The leads ran dry.
Questions went unanswered.
But the family of Derek Coleman, gunned down in 2005 by an unknown assailant, still clings to the hope for justice.
It has been almost four years since Coleman, then 19, was slain in his car. The vehicle was parked near the Fantasia novelty store, which has since closed, near Circus Circus.
Police never learned who fired the fatal shot, and Coleman’s family never found closure.
After his brother’s death, James Coleman said, "If I heard anything on the news about a young kid dying, he was the first thing I thought of."
Coleman, 35, never lost faith that the person who killed his brother could be found. So while he and a Las Vegas police detective watched their sons scrimmage in basketball in March, Coleman decided to talk about his brother’s case.
That conversation with Lt. Lew Roberts brought the case to the attention of the Metropolitan Police Department’s cold-case detectives, who know that reopening an investigation like this one is an uphill struggle.
"Most of the cases we reopen come by way of a phone call from a loved one or a family member," Las Vegas police Detective Steve Popp said.
Cases from 2005 are right around the cut-off point for successful resolution, but Popp said, "We can take a fresh look."
Derek Coleman’s murder book, a 5-inch thick, three-ring file containing all of the investigator’s findings, landed on Detective Mike Blasko’s desk this spring.
He said the case presents three major obstacles. The homicide happened on the Strip, a transient area where tourists are looking at the places around them, not the people. There also was little to nothing in the way of forensic potential, and a lot of time has passed since the shooting.
The events leading up to Coleman’s slaying scream drug deal gone bad, Blasko said.
On the afternoon of July 17, 2005, Coleman and his girlfriend met a man at a gas station near the Stratosphere. After making a run to an unknown hotel, the couple went to another gas station near Circus Circus.
The man they met was described as black, 5 feet 8 inches tall and in his early 20s. He had cropped hair and a skinny goatee. A wallet on a chain was hanging out of his shorts pocket. He was seen wearing a white muscle shirt and white basketball shorts with either black or red trim.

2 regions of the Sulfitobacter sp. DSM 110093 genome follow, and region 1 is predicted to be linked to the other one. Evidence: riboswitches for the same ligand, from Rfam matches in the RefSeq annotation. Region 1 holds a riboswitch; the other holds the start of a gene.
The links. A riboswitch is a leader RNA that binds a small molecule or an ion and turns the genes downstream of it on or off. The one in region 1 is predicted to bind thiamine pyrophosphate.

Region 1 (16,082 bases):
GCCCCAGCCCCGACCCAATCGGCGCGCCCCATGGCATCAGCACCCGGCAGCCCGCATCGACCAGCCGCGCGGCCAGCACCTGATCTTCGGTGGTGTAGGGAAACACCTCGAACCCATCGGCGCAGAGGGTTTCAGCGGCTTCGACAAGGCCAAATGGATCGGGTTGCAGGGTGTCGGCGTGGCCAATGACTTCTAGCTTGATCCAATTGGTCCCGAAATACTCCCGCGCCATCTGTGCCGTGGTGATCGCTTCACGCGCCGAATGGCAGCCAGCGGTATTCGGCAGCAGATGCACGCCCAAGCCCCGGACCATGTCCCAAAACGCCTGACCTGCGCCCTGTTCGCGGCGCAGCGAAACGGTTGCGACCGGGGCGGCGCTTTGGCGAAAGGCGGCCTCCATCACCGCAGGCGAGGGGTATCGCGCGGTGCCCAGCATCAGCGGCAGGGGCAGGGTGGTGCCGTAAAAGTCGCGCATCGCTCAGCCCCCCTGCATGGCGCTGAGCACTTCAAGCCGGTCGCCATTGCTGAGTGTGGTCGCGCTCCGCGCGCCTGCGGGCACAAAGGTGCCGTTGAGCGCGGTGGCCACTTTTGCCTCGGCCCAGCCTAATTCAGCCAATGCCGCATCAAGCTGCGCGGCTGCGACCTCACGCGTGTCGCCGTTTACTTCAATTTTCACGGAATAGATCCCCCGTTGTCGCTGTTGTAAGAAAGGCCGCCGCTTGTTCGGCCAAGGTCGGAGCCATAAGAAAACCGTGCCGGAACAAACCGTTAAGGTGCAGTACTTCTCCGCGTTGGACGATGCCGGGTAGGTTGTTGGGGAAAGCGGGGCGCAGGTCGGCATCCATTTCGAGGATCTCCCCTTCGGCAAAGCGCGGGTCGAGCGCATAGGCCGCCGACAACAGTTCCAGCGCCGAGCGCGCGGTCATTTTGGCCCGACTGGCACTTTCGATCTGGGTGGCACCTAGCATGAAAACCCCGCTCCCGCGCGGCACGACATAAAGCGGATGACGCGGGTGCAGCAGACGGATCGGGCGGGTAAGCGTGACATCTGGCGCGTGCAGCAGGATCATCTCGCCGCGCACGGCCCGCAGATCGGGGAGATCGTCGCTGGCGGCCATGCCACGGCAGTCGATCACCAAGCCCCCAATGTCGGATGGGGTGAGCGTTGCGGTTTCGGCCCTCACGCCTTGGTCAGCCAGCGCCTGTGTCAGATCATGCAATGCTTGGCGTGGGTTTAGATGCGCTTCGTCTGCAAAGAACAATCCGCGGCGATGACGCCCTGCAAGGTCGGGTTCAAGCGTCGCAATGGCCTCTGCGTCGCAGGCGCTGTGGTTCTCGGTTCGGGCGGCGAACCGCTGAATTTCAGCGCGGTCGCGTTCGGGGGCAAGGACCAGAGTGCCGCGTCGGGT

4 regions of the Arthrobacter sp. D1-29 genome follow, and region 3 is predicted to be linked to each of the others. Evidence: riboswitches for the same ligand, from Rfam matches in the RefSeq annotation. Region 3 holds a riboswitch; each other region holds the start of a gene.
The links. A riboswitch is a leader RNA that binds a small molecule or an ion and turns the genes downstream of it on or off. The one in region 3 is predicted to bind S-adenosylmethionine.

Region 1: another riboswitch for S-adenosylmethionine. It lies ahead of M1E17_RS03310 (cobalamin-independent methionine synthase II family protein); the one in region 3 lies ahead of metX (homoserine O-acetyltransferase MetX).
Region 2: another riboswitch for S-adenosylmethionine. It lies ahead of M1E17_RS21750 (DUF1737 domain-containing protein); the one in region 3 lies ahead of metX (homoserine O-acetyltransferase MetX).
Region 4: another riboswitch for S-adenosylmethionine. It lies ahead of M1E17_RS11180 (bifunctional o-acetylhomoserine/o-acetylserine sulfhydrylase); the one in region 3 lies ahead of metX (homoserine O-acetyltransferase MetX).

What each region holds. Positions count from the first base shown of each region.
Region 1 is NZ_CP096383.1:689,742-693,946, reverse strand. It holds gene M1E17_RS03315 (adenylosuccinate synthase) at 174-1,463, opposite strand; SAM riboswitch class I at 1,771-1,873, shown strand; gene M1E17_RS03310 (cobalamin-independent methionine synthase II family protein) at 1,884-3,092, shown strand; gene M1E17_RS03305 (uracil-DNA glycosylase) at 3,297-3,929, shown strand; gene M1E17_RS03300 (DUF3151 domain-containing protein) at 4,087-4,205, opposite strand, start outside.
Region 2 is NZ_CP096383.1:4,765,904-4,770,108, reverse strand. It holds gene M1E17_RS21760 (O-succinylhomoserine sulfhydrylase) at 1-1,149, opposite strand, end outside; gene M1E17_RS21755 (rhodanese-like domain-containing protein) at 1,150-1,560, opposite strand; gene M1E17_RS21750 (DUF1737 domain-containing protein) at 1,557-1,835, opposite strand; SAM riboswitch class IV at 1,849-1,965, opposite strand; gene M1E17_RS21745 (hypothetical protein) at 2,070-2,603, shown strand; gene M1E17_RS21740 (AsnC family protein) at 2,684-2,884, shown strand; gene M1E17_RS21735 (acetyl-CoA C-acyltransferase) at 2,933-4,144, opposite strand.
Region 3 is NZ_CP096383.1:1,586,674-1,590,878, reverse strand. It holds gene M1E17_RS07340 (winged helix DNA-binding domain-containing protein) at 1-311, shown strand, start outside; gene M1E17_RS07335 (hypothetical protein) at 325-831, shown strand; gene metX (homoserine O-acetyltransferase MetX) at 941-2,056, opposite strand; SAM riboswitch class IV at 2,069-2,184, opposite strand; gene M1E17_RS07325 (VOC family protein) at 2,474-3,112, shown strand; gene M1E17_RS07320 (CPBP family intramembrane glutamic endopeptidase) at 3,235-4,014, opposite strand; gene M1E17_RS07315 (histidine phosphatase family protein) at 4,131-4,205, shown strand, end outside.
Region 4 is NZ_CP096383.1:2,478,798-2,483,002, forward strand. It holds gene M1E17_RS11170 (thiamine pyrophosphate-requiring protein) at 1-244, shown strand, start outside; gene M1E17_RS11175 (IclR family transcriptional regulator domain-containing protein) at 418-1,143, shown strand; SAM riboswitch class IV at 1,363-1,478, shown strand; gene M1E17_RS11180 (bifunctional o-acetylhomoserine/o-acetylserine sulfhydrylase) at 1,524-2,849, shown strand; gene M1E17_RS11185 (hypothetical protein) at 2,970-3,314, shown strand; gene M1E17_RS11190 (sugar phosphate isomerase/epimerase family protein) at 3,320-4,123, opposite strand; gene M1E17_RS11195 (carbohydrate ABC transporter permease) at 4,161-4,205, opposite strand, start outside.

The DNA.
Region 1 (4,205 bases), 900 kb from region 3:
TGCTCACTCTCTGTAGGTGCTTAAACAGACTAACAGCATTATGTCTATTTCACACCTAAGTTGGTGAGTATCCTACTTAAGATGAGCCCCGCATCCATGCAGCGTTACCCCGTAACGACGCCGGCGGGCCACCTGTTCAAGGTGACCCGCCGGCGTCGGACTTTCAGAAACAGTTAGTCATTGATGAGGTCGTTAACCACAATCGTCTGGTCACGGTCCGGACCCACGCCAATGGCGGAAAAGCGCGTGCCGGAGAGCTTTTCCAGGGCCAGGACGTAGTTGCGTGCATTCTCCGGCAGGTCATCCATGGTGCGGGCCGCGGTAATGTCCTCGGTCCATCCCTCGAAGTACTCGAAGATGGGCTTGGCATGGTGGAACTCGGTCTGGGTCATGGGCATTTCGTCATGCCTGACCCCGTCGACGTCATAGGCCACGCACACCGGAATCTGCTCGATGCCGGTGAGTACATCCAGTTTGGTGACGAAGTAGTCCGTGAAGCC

He met the couple around 10:40 p.m. and got in the backseat of Coleman’s car, a white 1995 Chevrolet Corsica.
The man then drew a handgun and tried to rob Coleman before shooting him in the back. The assailant fled on foot.
A few witnesses saw the man slide out of the car and run, but their accounts did not advance the case. Some of witnesses were tourists who saw the man walk north on Las Vegas Boulevard.
Popp said the Strip is a haven for criminals because it has masses of people out of their element. They’re not paying attention and plan to leave town after a short stay. Locals typically don’t spend much time there.
"The population is greater, the traffic is greater, and you have everyone who is a tourist looking at things on the Strip," he said. "Quite frequently, you could have a crime occur in a well-populated area and not a lot of people witness it.
"They aren’t paying attention to what is going on next to them."
Coleman’s girlfriend, identified by police only as Tabitha, was in the front seat of the car but could not detail the men’s conversation or describe what happened. She told Coleman’s family members that she pleaded with the man to not shoot.
Family members now want police to find Tabitha and review her statement.
"It was almost like she didn’t want to deal with it," James Coleman said. "I know she was hurt because she really did love him."
Shirley Siebert said she dreamed of witnessing her son’s life milestones and for him to explore the world.
"I wanted him to travel, leave Las Vegas," Siebert said.
She would tell him, "Let me miss you a minute and come back."
She said she feels guilt as well as grief.
"I felt guilty because I wasn’t there to protect him," Siebert said. "I am his mother, I am supposed to be there."
Siebert raised three sons as a single mother in Las Vegas. She described her slain son as a funny kid who wanted to "do everything," dabbled in sports and attended Cheyenne High School.
He bounced around jobs and loved kids, especially his nephews and son, De’reck, who was 2 years old when his father was killed.
Siebert’s last memories of her slain son are of him joking as he ate up all of the ribs she had just made the day he died. She said she put blessed oils on him before he left that afternoon, as she often did to bless him.
She said she has forgiven his killer. "I know who the final judge is."
Popp hopes talking about the case will yield new leads.
"You want to get the information back out to the public to try to jar somebody’s memory," he said. "There is no other way around it."
Anyone with information regarding the Coleman case is encouraged to contact Las Vegas police at 828-3521 or Crime Stoppers at 385-5555.
Contact reporter Maggie Lillis at mlillis @reviewjournal.com or 702-383-0279.Video